For the first time in nearly 40 years, the United States experienced a total solar eclipse. It happened to occur on the first day of Ball State’s fall session. The majority of undergraduates weren’t even alive for the eclipse of 1979 in the U.S. Even though it was a total eclipse in some areas, it was only a partial eclipse in Indiana.
“It was a pretty large fraction of the sun blocked because we were not that far from the path of totality. Indiana just barely missed being part of the path of totality,” said Ball State astronomy professor Dr. Guillermo Gonzalez.
In order to see totality – the full eclipse of the sun by the moon – you had to be in the direct path in certain cities to see the full effect. Still, Muncie was fortunate to view this rare event.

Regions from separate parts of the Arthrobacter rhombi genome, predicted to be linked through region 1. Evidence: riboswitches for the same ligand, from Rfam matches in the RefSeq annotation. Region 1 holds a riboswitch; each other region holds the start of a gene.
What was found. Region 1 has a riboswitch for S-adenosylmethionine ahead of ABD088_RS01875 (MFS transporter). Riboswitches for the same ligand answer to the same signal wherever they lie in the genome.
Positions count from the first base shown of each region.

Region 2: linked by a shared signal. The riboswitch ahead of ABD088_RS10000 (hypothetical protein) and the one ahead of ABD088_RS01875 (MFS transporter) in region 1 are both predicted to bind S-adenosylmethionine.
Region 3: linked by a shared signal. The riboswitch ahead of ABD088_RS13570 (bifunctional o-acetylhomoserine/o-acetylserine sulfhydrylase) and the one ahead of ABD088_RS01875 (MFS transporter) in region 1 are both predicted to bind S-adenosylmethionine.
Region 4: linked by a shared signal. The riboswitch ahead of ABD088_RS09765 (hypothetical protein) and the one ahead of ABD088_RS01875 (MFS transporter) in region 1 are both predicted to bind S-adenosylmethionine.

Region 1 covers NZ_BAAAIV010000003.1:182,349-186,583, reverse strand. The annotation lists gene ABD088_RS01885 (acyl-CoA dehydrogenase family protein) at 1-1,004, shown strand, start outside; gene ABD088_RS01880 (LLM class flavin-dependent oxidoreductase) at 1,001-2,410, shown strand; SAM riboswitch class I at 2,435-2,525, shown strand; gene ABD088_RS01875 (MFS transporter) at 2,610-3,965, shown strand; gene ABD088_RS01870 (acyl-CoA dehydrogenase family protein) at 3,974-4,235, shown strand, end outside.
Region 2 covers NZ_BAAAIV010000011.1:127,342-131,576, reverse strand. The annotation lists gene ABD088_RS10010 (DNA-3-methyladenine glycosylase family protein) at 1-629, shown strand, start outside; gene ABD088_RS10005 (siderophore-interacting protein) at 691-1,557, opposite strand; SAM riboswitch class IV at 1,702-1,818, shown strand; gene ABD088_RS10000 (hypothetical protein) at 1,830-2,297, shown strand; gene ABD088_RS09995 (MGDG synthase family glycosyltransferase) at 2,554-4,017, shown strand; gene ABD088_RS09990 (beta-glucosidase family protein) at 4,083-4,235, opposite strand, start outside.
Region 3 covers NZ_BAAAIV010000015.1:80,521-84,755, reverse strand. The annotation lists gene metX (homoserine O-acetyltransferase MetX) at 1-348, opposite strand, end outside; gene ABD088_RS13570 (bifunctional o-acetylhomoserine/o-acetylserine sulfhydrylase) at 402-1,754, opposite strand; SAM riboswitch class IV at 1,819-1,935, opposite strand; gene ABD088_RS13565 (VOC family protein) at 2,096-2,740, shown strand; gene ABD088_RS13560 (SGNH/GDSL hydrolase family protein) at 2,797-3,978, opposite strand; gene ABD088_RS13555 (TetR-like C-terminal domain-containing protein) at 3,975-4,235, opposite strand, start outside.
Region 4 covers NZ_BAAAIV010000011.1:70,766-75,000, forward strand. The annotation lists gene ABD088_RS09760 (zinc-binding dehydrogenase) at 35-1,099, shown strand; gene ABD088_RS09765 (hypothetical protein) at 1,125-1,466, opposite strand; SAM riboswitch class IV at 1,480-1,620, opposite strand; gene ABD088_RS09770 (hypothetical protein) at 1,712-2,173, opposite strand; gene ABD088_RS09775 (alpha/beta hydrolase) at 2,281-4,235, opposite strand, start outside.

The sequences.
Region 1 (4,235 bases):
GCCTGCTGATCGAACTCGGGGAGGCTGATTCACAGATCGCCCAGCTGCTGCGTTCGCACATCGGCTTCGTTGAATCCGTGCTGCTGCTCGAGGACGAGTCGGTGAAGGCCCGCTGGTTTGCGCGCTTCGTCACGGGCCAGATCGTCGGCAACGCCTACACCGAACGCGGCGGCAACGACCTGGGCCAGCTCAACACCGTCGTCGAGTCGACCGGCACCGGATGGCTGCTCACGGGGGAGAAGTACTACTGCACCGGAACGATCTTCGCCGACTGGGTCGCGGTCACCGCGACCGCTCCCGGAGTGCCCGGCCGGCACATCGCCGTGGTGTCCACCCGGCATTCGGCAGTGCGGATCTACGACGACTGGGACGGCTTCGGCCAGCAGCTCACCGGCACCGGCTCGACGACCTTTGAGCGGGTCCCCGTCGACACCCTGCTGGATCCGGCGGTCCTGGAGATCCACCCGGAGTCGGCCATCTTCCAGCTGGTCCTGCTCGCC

Gonzalez said seeing the solar eclipse can be awe-inspiring, beautiful, and scientifically useful. “We can use observations near the limits of the path of totality, northern and southern limits, to estimate the size of the sun very accurately. It still remains one of the precise ways to measure the sun.” Gonzalez’ first eclipse was as a teenager in 1979 in Miami. This time he watched the total eclipse with friends in St. Louis, Missouri at Meramec State Park. While he took a few photos, he chose to take a video this year. The photos he did take were of crescents. “If you were standing in the trees you would have seen little crescents on the ground because the little holes in the leaves act as pinhole cameras. During the eclipse, one of the fun things to do during partial phase is to look under trees.” Just like many other astronomers, Gonzalez took measurements – sound level, light level, magnetic field, time, and air pressure. He presented his data at a Colloquium in October. If you just happened to miss the August eclipse, you’ll get a chance to see totality right here in Muncie in just seven years – April 8, 2024.